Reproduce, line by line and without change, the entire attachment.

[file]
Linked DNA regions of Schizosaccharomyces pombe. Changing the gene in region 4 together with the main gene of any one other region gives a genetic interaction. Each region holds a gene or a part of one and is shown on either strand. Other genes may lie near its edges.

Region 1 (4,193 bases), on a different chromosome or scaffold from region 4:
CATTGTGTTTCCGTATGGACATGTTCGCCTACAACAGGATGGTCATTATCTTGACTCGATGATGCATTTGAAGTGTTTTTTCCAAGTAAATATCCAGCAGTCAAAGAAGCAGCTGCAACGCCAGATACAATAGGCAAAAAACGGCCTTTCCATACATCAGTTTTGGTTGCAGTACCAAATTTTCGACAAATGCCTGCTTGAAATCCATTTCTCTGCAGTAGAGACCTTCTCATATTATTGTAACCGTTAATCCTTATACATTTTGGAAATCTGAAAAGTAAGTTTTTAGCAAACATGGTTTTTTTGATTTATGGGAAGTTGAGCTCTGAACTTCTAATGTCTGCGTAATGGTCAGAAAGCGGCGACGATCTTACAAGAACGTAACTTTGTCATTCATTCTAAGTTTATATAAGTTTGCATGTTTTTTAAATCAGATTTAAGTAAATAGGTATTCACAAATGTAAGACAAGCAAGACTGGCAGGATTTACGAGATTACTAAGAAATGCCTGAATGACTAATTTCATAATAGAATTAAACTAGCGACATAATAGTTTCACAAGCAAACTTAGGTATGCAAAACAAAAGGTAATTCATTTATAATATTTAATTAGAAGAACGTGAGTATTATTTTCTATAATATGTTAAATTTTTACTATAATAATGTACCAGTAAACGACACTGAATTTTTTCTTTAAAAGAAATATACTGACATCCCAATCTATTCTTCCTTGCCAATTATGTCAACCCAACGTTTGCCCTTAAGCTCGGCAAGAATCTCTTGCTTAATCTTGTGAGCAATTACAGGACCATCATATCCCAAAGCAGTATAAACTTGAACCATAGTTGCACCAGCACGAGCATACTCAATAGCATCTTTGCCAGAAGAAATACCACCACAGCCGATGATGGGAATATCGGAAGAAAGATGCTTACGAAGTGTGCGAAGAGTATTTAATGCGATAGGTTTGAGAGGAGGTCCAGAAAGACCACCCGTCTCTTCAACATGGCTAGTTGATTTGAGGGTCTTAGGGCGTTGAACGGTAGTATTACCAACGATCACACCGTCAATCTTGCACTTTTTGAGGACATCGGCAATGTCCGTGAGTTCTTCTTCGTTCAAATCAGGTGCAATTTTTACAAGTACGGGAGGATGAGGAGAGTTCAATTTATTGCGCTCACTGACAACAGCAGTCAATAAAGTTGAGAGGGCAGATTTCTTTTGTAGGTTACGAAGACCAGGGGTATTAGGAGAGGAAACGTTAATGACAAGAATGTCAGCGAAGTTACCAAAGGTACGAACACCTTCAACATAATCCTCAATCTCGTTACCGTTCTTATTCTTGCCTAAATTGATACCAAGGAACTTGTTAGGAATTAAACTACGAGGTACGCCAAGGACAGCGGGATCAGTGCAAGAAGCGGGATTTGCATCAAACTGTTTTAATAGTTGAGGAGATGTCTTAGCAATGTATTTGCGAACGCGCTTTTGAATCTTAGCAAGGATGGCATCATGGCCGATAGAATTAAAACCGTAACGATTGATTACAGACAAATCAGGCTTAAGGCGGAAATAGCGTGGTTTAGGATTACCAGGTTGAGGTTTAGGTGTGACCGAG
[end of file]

Linked DNA regions of Schizosaccharomyces pombe. Changing the gene in region 4 together with the main gene of any one other region gives a genetic interaction. Each region holds a gene or a part of one and is shown on either strand. Other genes may lie near its edges.

Region 1 (4,193 bases), on a different chromosome or scaffold from region 4:
CATTGTGTTTCCGTATGGACATGTTCGCCTACAACAGGATGGTCATTATCTTGACTCGATGATGCATTTGAAGTGTTTTTTCCAAGTAAATATCCAGCAGTCAAAGAAGCAGCTGCAACGCCAGATACAATAGGCAAAAAACGGCCTTTCCATACATCAGTTTTGGTTGCAGTACCAAATTTTCGACAAATGCCTGCTTGAAATCCATTTCTCTGCAGTAGAGACCTTCTCATATTATTGTAACCGTTAATCCTTATACATTTTGGAAATCTGAAAAGTAAGTTTTTAGCAAACATGGTTTTTTTGATTTATGGGAAGTTGAGCTCTGAACTTCTAATGTCTGCGTAATGGTCAGAAAGCGGCGACGATCTTACAAGAACGTAACTTTGTCATTCATTCTAAGTTTATATAAGTTTGCATGTTTTTTAAATCAGATTTAAGTAAATAGGTATTCACAAATGTAAGACAAGCAAGACTGGCAGGATTTACGAGATTACTAAGAAATGCCTGAATGACTAATTTCATAATAGAATTAAACTAGCGACATAATAGTTTCACAAGCAAACTTAGGTATGCAAAACAAAAGGTAATTCATTTATAATATTTAATTAGAAGAACGTGAGTATTATTTTCTATAATATGTTAAATTTTTACTATAATAATGTACCAGTAAACGACACTGAATTTTTTCTTTAAAAGAAATATACTGACATCCCAATCTATTCTTCCTTGCCAATTATGTCAACCCAACGTTTGCCCTTAAGCTCGGCAAGAATCTCTTGCTTAATCTTGTGAGCAATTACAGGACCATCATATCCCAAAGCAGTATAAACTTGAACCATAGTTGCACCAGCACGAGCATACTCAATAGCATCTTTGCCAGAAGAAATACCACCACAGCCGATGATGGGAATATCGGAAGAAAGATGCTTACGAAGTGTGCGAAGAGTATTTAATGCGATAGGTTTGAGAGGAGGTCCAGAAAGACCACCCGTCTCTTCAACATGGCTAGTTGATTTGAGGGTCTTAGGGCGTTGAACGGTAGTATTACCAACGATCACACCGTCAATCTTGCACTTTTTGAGGACATCGGCAATGTCCGTGAGTTCTTCTTCGTTCAAATCAGGTGCAATTTTTACAAGTACGGGAGGATGAGGAGAGTTCAATTTATTGCGCTCACTGACAACAGCAGTCAATAAAGTTGAGAGGGCAGATTTCTTTTGTAGGTTACGAAGACCAGGGGTATTAGGAGAGGAAACGTTAATGACAAGAATGTCAGCGAAGTTACCAAAGGTACGAACACCTTCAACATAATCCTCAATCTCGTTACCGTTCTTATTCTTGCCTAAATTGATACCAAGGAACTTGTTAGGAATTAAACTACGAGGTACGCCAAGGACAGCGGGATCAGTGCAAGAAGCGGGATTTGCATCAAACTGTTTTAATAGTTGAGGAGATGTCTTAGCAATGTATTTGCGAACGCGCTTTTGAATCTTAGCAAGGATGGCATCATGGCCGATAGAATTAAAACCGTAACGATTGATTACAGACAAATCAGGCTTAAGGCGGAAATAGCGTGGTTTAGGATTACCAGGTTGAGGTTTAGGTGTGACCGAG